Machine learning approaches inspired by human reasoning often involve large 'environments' in which tasks are modelled. Existing computational methods do not scale well to deal with this, therefore this project is looking at developing ways of reducing the size of such environments. A first application and test case for these techniques is for playing games, like chess, go, or poker.
Explaining the science
Reinforcement learning is a very simple machine learning scenario: an agent put in an unknown environment performs actions; actions gives rewards; thus the agent wants to learn how to maximise rewards. This pervasive approach, inspired by human reasoning, is nowadays used in a huge number of fields.
The typical limitation is that the environment is often very large, and classical computational methods do not scale up. Hence the need for new paradigms.
This project is about developing sound ways of reducing the size of the environment reinforcement learning tasks. In other words, we want to first construct a smaller and hopefully equivalent environment of a task, to be able to then more easily perform the task. While there exists some statistical methods for approaching such reduction, the goal of this project is to approach model reduction in an algorithmic way.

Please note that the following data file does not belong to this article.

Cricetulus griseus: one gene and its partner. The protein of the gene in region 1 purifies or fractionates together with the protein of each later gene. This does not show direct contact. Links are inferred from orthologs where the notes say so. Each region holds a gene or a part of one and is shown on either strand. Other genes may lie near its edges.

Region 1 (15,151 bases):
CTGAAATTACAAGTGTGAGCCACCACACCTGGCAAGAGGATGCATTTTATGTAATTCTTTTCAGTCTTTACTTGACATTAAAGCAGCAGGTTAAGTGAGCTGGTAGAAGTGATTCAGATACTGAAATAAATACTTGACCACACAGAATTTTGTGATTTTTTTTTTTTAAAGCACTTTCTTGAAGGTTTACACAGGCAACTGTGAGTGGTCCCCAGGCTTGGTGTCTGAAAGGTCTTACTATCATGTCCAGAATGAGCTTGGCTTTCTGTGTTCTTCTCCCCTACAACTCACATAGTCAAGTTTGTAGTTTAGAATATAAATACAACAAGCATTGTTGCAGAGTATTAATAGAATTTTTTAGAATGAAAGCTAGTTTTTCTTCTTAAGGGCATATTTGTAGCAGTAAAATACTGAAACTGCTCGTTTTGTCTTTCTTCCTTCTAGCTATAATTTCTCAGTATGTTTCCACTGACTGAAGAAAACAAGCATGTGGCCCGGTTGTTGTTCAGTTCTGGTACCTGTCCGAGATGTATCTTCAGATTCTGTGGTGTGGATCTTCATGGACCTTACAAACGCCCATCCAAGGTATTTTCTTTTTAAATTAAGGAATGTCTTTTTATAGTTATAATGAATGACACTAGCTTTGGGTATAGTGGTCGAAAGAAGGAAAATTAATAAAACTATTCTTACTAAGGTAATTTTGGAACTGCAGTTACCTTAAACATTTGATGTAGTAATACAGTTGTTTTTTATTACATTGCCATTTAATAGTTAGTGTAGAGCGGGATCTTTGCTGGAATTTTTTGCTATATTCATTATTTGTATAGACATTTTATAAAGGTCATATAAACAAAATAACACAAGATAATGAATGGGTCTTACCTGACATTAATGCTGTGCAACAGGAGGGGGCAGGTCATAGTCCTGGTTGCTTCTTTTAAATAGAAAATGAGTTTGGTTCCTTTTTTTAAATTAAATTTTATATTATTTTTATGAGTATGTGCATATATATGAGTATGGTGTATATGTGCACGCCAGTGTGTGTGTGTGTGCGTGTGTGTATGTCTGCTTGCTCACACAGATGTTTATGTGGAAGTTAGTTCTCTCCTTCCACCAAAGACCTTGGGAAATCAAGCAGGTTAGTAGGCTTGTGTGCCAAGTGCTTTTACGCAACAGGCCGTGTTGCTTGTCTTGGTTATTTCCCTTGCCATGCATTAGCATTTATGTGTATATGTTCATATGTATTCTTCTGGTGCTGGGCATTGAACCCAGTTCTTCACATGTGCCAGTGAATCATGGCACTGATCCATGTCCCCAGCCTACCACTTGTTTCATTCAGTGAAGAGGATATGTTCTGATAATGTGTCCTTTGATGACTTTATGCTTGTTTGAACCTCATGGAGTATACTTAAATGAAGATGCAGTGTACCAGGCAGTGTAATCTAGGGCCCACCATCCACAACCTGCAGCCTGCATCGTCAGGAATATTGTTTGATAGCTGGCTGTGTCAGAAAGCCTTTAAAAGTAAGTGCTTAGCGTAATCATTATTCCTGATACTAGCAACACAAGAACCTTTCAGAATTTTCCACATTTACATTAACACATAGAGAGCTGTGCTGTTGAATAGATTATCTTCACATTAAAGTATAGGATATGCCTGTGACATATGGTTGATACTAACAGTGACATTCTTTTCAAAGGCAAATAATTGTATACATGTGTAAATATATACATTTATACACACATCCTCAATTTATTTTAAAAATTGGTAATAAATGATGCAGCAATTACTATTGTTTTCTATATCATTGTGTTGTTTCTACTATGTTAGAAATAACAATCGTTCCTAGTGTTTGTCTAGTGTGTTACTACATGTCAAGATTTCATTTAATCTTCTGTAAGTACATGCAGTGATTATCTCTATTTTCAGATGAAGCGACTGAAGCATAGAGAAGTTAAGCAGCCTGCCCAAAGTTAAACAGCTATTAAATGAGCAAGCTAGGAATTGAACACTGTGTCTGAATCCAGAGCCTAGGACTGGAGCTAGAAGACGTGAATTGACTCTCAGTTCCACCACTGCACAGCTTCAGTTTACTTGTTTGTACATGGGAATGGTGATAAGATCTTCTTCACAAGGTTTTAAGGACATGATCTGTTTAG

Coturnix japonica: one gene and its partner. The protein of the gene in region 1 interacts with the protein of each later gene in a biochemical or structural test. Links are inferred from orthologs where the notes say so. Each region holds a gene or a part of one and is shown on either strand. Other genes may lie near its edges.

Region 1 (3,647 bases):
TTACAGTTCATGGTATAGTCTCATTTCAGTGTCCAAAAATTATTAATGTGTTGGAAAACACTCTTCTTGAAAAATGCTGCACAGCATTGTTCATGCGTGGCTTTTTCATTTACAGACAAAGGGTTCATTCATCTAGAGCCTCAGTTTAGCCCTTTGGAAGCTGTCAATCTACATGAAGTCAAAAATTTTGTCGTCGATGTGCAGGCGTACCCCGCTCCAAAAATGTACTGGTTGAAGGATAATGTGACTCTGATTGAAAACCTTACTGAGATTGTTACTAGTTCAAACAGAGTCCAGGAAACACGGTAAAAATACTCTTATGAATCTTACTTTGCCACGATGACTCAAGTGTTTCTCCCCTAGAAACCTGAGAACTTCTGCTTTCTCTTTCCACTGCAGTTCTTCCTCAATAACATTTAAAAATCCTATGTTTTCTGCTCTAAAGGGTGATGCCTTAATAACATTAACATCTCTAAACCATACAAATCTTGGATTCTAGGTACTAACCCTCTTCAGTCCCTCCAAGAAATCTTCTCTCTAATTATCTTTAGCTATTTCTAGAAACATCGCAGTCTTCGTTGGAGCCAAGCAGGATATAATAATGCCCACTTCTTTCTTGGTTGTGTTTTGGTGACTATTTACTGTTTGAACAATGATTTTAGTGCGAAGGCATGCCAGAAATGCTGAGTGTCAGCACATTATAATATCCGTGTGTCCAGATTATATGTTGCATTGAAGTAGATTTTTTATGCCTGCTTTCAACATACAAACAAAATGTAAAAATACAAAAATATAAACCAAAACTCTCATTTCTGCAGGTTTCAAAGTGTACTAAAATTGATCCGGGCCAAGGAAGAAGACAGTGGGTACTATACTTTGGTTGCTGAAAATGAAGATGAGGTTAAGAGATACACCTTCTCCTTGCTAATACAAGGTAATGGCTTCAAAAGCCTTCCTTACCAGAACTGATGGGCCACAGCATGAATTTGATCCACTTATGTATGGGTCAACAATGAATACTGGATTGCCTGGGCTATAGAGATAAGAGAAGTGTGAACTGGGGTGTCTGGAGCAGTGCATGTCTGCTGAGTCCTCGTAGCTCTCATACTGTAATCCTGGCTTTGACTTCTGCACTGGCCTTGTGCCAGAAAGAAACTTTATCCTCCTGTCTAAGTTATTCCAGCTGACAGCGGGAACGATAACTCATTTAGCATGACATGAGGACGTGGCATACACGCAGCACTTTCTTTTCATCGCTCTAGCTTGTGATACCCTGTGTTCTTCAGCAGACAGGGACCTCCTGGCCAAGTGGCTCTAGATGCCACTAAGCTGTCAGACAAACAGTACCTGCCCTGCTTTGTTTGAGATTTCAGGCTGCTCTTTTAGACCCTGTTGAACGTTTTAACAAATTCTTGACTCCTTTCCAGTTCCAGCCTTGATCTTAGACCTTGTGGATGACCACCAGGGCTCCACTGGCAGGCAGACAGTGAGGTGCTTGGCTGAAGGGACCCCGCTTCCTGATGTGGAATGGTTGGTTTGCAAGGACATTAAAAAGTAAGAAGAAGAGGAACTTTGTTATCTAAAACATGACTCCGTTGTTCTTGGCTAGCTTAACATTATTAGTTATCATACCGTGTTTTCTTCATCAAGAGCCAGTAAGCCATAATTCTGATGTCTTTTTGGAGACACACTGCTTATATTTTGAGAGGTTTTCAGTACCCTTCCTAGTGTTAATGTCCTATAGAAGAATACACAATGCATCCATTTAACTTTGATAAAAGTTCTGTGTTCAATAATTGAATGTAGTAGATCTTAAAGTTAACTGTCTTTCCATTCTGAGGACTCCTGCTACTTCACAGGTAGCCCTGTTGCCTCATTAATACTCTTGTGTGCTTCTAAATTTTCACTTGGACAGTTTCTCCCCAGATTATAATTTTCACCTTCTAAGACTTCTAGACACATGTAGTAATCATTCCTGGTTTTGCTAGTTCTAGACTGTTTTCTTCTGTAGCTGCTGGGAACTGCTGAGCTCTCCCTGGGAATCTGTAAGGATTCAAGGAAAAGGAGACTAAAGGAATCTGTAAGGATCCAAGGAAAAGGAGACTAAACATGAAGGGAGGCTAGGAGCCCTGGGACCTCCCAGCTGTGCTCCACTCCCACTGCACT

The main challenge and long-term objective is to apply these techniques to program verification and synthesis.
A first application and test case for these techniques is for playing games, like chess, go, or poker. The environment for such games is beyond computer capabilities, hence model reduction may be a life changer, as recent progress has proved.